In the example below, rootd runs on the remote node under user id minuser and searches for an available port into the range 1094-1098. It finds and listens to port 1094. When creating a TNetFile object you have to specify the same port number 1094 and use minuser (and corresponding password) as login id. When rootd is started in this way, you can only login with the user id under which rootd was started on the remote machine.

hpsalo[]     telnet fsgi02.fnal.gov
login:     minuser
<fsgi02>     rootd -p 1094-1098
<fsgi02>     exit
hpsalo[]     root
root[]     TFile *f = TFile::Open("root://fsgi02.fnal.gov:1094/file.root","new")
Name (fsgi02.fnal.gov:rdm):     minuser
root[]     f.ls()

However, you can make many connections since the original rootd will fork (spawn) a new rootd that will service the requests from the TNetFile. The original rootd keeps listening on the specified port for other connections. Each time a TNetFile makes a connection; it gets a new private rootd that will handle its requests. At the end of a ROOT, session when all TNetFiles are closed only the original rootd will stay alive ready to service future TNetFiles.

13.8.5 Starting rootd via inetd

If you expect to often connect via TNetFile to a remote machine, it is more efficient to install rootd as a service of the inetd super daemon. In this way, it is not necessary for each user to run a private rootd. However, this requires a one-time modification of two system files (and super user privileges to do so). Add to /etc/services the line: rootd 1094/tcp. To /etc/inetd.conf the line:

rootd stream tcp nowait root /usr/local/root/bin/rootd rootd -i

After these changes force inetd to reread its configuration file with: “kill -HUP <pid inetd>”. It is not necessary to specify a port number in the URL given to TNetFile when the setup done this way. TNetFile assumes the default port to be 1094 as specified above in the /etc/services file.

13.8.6 Command Line Arguments for rootd

rootd supports the following arguments:

0 = no debug (default) 1 = minimum

2 = medium3 = maximum

13.9 Reading ROOT Files via Apache Web Server

By adding one ROOT specific module to your Apache web server, you can distribute ROOT files to any ROOT user. There is no longer a need to send your files via FTP and risking (out of date) histograms or other objects. Your latest up-to-date results are always accessible to all your colleagues. To access ROOT files via a web server, create a TWebFile object instead of a TFile object with a standard URL as file name. For example:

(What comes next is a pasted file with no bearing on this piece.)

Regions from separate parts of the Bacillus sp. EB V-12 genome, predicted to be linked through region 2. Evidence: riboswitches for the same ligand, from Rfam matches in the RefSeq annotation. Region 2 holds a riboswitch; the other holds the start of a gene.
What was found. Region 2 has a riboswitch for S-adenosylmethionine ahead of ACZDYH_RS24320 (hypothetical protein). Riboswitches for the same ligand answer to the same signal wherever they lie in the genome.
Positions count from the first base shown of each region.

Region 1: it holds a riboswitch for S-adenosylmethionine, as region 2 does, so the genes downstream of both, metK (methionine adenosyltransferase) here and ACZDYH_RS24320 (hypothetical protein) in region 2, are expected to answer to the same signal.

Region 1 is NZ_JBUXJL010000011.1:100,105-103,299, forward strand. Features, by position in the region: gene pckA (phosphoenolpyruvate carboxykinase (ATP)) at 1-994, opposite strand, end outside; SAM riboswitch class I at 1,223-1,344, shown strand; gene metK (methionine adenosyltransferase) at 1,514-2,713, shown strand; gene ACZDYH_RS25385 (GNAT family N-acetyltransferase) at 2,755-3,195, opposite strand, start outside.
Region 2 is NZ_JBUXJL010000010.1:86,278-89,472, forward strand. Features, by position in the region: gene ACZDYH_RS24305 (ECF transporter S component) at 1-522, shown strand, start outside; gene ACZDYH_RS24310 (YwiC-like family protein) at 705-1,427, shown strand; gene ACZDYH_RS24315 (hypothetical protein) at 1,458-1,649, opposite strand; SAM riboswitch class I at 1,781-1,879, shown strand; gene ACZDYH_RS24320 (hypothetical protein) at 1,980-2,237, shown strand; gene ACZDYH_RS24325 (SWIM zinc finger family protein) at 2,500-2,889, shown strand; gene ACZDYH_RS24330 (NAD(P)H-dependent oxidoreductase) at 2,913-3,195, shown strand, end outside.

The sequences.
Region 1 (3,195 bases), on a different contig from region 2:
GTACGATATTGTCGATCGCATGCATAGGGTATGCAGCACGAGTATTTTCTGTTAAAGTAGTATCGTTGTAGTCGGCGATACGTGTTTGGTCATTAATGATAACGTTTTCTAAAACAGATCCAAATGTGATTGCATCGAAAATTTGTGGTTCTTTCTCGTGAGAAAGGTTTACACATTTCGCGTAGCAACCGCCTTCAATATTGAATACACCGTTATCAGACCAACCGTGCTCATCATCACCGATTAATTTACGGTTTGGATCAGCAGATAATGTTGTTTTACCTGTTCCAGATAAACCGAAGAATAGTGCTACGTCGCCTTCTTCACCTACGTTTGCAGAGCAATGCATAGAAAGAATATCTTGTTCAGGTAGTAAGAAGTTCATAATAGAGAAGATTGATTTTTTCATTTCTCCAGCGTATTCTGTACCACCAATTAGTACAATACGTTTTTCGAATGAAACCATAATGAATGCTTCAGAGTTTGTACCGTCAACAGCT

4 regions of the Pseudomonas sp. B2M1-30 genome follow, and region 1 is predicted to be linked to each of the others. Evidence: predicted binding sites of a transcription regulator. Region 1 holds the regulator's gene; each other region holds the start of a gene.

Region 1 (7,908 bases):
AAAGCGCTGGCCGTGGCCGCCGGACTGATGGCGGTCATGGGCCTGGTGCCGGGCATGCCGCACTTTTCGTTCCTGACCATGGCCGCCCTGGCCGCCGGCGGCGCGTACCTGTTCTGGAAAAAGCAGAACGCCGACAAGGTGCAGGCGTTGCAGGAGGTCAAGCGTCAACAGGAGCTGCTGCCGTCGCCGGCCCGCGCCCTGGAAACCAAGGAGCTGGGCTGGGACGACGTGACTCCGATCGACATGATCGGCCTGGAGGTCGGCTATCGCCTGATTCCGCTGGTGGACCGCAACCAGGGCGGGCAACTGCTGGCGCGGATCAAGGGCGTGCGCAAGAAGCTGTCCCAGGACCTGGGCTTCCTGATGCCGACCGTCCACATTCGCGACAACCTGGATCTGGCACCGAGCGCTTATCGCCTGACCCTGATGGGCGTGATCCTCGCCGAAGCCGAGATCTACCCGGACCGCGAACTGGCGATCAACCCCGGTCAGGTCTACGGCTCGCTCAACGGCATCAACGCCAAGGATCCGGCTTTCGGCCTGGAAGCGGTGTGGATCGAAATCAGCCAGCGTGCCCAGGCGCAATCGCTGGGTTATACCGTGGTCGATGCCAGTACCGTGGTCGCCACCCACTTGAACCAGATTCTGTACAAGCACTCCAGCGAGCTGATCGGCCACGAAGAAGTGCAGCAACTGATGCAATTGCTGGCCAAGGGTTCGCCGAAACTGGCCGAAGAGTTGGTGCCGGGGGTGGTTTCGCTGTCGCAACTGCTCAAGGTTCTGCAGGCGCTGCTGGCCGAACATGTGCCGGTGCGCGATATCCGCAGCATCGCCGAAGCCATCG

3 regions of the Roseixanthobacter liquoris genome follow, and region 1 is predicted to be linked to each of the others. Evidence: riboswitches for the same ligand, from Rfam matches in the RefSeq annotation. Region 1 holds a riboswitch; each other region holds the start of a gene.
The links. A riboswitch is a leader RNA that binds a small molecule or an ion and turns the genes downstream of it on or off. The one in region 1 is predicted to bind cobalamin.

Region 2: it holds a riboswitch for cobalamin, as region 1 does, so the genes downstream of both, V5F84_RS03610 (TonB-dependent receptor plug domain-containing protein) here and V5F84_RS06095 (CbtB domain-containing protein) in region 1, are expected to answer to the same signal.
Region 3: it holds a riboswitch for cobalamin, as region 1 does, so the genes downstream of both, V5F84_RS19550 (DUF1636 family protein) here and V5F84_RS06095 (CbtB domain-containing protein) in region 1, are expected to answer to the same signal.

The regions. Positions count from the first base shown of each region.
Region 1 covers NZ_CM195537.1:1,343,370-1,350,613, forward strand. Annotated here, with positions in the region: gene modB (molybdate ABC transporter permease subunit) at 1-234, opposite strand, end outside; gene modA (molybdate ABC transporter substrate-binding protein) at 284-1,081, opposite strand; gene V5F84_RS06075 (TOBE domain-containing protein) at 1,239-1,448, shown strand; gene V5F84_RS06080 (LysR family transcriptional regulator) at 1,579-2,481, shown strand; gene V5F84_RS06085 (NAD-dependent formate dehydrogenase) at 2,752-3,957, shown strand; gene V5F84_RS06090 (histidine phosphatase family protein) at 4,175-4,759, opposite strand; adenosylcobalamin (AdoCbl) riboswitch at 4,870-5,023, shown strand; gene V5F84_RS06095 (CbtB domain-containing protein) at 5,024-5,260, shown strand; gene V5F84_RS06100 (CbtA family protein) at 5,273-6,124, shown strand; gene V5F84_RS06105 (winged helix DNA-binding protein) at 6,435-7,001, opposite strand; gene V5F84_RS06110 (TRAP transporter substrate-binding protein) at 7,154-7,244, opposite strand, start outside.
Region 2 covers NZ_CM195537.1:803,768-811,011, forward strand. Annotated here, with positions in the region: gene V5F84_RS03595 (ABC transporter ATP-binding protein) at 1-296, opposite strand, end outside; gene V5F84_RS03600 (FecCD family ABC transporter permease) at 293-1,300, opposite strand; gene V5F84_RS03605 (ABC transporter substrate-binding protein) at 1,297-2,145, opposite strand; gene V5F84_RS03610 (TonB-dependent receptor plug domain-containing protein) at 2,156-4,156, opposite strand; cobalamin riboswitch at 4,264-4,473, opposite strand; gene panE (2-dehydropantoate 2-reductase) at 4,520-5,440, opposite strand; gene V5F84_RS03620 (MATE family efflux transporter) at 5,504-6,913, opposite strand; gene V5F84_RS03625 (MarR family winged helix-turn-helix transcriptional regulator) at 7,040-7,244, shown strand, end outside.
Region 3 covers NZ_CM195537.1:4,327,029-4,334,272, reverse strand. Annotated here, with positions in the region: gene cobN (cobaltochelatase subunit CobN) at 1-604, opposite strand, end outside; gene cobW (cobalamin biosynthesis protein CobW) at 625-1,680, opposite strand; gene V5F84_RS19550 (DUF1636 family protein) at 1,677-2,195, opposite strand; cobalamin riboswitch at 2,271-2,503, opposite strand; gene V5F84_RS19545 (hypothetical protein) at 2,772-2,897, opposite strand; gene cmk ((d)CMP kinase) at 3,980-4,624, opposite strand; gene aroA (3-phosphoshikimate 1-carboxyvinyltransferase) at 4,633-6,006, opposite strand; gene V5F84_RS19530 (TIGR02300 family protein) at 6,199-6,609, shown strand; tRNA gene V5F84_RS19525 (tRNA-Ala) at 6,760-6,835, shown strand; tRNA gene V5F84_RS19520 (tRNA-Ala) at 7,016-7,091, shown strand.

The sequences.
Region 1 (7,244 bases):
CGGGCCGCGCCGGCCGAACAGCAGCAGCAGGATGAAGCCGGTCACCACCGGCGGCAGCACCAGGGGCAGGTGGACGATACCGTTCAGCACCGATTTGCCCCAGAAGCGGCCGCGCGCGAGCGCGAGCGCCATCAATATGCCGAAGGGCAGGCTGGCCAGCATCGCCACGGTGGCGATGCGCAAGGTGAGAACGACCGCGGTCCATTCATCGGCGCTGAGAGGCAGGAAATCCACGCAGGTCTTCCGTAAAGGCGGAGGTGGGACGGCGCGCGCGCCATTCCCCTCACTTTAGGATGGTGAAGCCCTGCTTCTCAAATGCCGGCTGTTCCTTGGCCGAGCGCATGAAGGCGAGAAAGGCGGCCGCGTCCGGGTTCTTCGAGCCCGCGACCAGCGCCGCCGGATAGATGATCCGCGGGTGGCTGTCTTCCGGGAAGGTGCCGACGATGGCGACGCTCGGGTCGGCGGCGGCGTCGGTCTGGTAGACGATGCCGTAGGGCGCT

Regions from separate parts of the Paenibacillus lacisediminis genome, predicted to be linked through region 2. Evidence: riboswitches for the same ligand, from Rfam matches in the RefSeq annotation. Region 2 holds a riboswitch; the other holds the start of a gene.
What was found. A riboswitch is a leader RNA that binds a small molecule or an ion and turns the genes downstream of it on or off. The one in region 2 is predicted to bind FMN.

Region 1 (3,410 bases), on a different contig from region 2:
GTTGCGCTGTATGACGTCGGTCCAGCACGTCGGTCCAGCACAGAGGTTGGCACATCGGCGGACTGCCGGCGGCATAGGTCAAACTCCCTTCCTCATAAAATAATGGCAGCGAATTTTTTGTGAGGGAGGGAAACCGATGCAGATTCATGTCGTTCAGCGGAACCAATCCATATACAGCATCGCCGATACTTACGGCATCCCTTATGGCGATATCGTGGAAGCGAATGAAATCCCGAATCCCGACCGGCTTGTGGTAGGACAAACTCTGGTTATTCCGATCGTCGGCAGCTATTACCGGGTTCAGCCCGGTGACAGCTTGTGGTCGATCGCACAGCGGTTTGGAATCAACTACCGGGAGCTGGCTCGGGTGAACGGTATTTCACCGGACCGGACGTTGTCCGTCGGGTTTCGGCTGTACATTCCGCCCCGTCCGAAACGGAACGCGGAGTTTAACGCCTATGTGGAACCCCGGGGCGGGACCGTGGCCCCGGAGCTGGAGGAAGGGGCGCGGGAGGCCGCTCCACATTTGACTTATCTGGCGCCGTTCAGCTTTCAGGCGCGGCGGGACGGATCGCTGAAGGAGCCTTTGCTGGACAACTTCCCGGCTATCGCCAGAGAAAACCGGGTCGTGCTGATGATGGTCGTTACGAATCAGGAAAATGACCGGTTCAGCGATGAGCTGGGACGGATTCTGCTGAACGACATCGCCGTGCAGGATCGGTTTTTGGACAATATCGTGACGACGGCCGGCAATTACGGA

root[] TWebFile f("http://root.cern.ch/~rdm/hsimple.root")
root[] f.ls()
TWebFile** http://root.cern.ch/~rdm/hsimple.root
TWebFile* http://root.cern.ch/~rdm/hsimple.root
KEY: TH1F hpx;1 This is the px distribution
KEY: TH2F hpxpy;1 py vs px
KEY: TProfile hprof;1 Profile of pz versus px
KEY: TNtuple ntuple;1 Demo ntuple
root[] hpx.Draw()

Since TWebFile inherits from TFile all TFile operations work as expected. However, due to the nature of a web server a TWebFile is a read-only file. A TWebFile is ideally suited to read relatively small objects (like histograms or other data analysis results). Although possible, you don’t want to analyze large TTree's via a TWebFile.

Here follows a step-by-step recipe for making your Apache 1.1 or 1.2 web server ROOT aware:

13.9.1 Using the General Open Function of TFile

To make life simple we provide a general function to open any type of file (except shared memory files of class TMapFile). This functionality is provided by the static TFile::Open() function:

TFile *TFile::Open(const Text_t *name,Option_t *option="",
const Text_t *title="",Int_t compress,Int_t netopt)

Depending on the name argument, the function returns a TFile, a TNetFile or a TWebFile object. In case a TNetFile URL specifies a local file, a TFile object will be returned (and of course no login information is needed). The arguments of the Open() function are the same as the ones for the TFile constructor.

Using ReOpen() method it is possible to reopen a file with a different access mode, like from READ to UPDATE or from NEW, CREATE, RECREATE, UPDATE to READ. Thus the mode argument can be either “READ” or “UPDATE”. The method returns:

13.10 XML Interface

A new module xml as implemented by Sergey Linev (GSI). It is an optional package that can be used to save a canvas into file.xml file format instead of file.root. XML files do not have any advantages compared to the normal ROOT files, except that the information in these files can be edited via a normal editor. The main motivation for this new format is to facilitate the communication with other non ROOT applications. Currently writing and reading XML files is limited to ROOT applications. It is our intention to develop a simple reader independent of the ROOT libraries that could be used as an example for real applications.

The XML format should be used only for small data volumes, typically histogram files, pictures, geometries, calibrations. The XML file is built in memory before being dumped to disk. Like for normal ROOT files, XML files use the same I/O mechanism exploiting the ROOT/CINT dictionary. Any class having a dictionary can be saved in XML format. This first implementation does not support subdirectories or trees.

The shared library libRXML.so may be loaded dynamically via gSystem->Load("libRXML"). This library is also automatically loaded by the plug-in manager as soon a XML file is created. To create an XTM file, simply specify a filename with an .xml extension when calling TFile::Open. TFile::Open will recognize that you are trying to open an XML file and return a TXMLFile object. When a XML file is open in write mode, one can use the normal TObject::Write to write an object in the file.

   // example of a session saving a histogram to a XML file
   TFile *f = TFile::Open("Example.xml","recreate");
   TH1F *h = new TH1F("h","test",1000,-2,2)
   delete f;
   // example of a session saving a histogram to a XML file
   TFile *f = TFile::Open("Example.xml");
   TH1F *h = (TH1F*)f->Get("h");

The canvas can be saved as a XML file format via File menu / Save or Save As menu entries. One can do also: